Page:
(last estimated to be worth $14 billion). When you lie on any beach during the summer months, one of his planes is likely to fly overhead with a banner trailing behind: ‘Liberty’ it reads, or ‘
Berlusconi is, without doubt, the most unconventional and controversial political leader on the world stage. The consistent accusation against his government (from both Italy and abroad) is that it’s made up of ‘black shirts’ and ‘white collars’: that is, of former Fascists and white-collar criminals. Moral indignation is the standard response, because from every angle the government really does seem contrary to normal, democratic discourse. But the indignation does little to explain the phenomenon of
. It doesn’t begin to explain who Berlusconi is, nor does it explain why he is loved by, and has been elected by, millions of Italians. Italy and its
are two sides of the same democratic coin, and I’ve spent four years travelling in Italy trying to understand ‘both sides’, both the country and its
. I’m aware that I have often conflated the two, identifying Berlusconi entirely with Italy, and I’m aware that the result can tend (depending on political opinion) to portray unfairly a beautiful country in an ugly light. I have taken that approach because the electoral landslide of 2001 showed just how intimate is the marriage between the two. It would have been perverse to divorce Berlusconi from his electorate, or vice versa.
Of the following chapters, ‘
Parole, Parole, Parole
’ is a long glossary, a description of learning the language and all its implications. ‘The Mother of All Slaughters’ examines the work of the parliamentary ‘Slaughter Commission’ and the tortuous, politicised trial with which it overlapped. ‘Penalties and Impunity’ is an induction into the murky waters of Italian football and media ownership. ‘The Sofri Case’ is a prison interview with the country’s most famous ‘murderer’. ‘The Means of Seduction’ is about Italian aesthetics; about the country’s visual culture, from the heights of its cinema to the depths of its televisual ‘videocracy’. ‘Clean Hands’ is an account of Italy’s confusing ‘revolution’ which launched Berlusconi into politics in the first place. ‘Miracles and Mysteries’ admires and addresses the monolithic culture of Italian Catholicism, and traces the wafer-thin line between the Vatican and Italian politics. Thereafter, the chapters are more purely political, analysing Berlusconi’s election victory (‘An Italian Story’) and the consequences of it (‘Concrete Problems’). The final chapter, ‘
’, is about the growing resistance to the regime, and draws a few conclusions about my four years in Italy.
I have used the first person throughout; ‘not’, as Stendhal wrote, ‘for egotism, but because there’s no other way to tell the story.’
This sort of sadness has always prevailed among intelligent Italians, but most of them, to evade suicide or madness, have taken to every known means of escape … a passion for women, for food … above all, for fine-sounding words.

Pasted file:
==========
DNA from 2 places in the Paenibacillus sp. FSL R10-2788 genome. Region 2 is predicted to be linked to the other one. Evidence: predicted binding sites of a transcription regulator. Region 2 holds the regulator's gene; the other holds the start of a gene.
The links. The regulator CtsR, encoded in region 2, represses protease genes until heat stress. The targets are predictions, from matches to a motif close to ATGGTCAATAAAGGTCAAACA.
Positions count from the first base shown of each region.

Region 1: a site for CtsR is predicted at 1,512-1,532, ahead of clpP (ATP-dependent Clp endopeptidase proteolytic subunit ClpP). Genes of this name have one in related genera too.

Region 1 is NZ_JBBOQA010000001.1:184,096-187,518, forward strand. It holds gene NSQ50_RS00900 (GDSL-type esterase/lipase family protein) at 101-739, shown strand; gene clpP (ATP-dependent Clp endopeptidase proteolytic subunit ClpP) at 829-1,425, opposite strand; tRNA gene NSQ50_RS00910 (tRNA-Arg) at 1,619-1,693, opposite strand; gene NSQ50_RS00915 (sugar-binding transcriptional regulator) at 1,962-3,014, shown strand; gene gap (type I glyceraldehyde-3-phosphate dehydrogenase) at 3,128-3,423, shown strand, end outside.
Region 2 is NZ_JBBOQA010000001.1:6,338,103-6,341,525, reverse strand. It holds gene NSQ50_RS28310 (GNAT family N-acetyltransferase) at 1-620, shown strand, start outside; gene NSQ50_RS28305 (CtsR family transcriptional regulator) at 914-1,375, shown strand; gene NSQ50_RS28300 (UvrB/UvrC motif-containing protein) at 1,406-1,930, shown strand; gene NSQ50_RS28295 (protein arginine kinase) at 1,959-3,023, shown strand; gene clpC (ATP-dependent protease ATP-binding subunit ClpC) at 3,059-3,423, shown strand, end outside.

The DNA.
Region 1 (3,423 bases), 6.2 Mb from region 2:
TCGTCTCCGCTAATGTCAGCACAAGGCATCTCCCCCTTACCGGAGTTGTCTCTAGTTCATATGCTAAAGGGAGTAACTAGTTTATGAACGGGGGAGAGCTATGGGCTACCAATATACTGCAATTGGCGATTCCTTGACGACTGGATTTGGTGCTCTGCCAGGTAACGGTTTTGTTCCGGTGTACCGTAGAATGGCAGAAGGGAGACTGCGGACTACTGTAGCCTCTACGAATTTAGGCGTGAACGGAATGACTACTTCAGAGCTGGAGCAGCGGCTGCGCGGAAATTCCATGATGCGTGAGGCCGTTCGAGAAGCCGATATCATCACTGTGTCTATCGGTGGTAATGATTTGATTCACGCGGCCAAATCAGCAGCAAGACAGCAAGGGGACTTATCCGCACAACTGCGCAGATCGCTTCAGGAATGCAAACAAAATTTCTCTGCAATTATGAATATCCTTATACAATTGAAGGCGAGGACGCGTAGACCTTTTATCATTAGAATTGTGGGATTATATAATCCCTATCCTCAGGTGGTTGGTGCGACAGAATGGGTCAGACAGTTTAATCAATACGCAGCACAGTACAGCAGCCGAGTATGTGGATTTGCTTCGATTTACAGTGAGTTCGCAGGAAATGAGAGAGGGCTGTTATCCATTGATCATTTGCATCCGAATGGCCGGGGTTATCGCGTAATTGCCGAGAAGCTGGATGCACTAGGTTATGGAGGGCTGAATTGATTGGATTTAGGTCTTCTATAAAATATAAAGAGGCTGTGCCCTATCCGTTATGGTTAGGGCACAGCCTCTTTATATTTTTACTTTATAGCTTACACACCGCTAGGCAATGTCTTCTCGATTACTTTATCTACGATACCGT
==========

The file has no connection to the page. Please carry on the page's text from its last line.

I arrived in Parma knowing only a few Italian words culled from classical music and menus (
adagio, allegro, prosciutto
and so on), and I found myself in the infantile position of trying to understand my surroundings at the same time as I was learning how to describe them. At the beginning, unable to comprehend what was being said, I only heard the noise of the language, which sounds like coins fired out of a machine gun: quick clinks, long, long words made up of short, rhythmic syllables. Conversations are also visual: words are underlined by hands which work overtime, the fingers moving into strange shapes as if the speaker were working on some invisible origami creation in his palms.
When you do begin to understand the words, you quickly appreciate the beauty of the language. Every worthy person or object or place is given an evocative nickname. Football players, the princes of society, are called ‘the swan’ (the tall Marco Van Basten) or ‘the little pendulum’ (the Brazilian Cafu who races up and down Roma’s right-wing). Venice is
. The south of the country is
, the ‘midday’. The motorway that leads there is called the
, the ‘motorway of the sun’. The little pleasures of daily life have suggestive names. The frothy milk and cocoa powder of a
is so called because it resembles the brown hood of a Capuchin friar. The more elegant the concept, the more beautiful the word. A bow-tie is a
, a butterfly. Cuff-links are
, twins. A hair-dryer
is called a
because the warm wind which blows over north Italy from the Austrian Alps is called the
. Even words relating to sexual matters seem more imaginative and better-phrased: to key, to sweep, to saw and, my favourite, to trombone.
Another difference is simply the decibel level. Italians, I didn’t need to be told, are loud. The
in which I live is a square medieval building. It is now divided into flats, each with windows and crumbling balconies onto our little courtyard. It’s hard to explain the implications of that simple architecture. I had always seen Italian paintings of sun-drenched courtyards, lined with laundry and loggia, but never quite realised what they’re like to live in. It’s not that there’s particularly a sense of community – most of the flats are now legal offices, since the courtroom is only a few hundred metres away; there’s a restaurant on one side, a gymnasium on another. It’s that you live in very close proximity to your neighbours and, above all, to their noise. Instead of answering the modern speaker-phones which double as doorbells, most lean out of the open windows and shout to their friends four floors below. The whole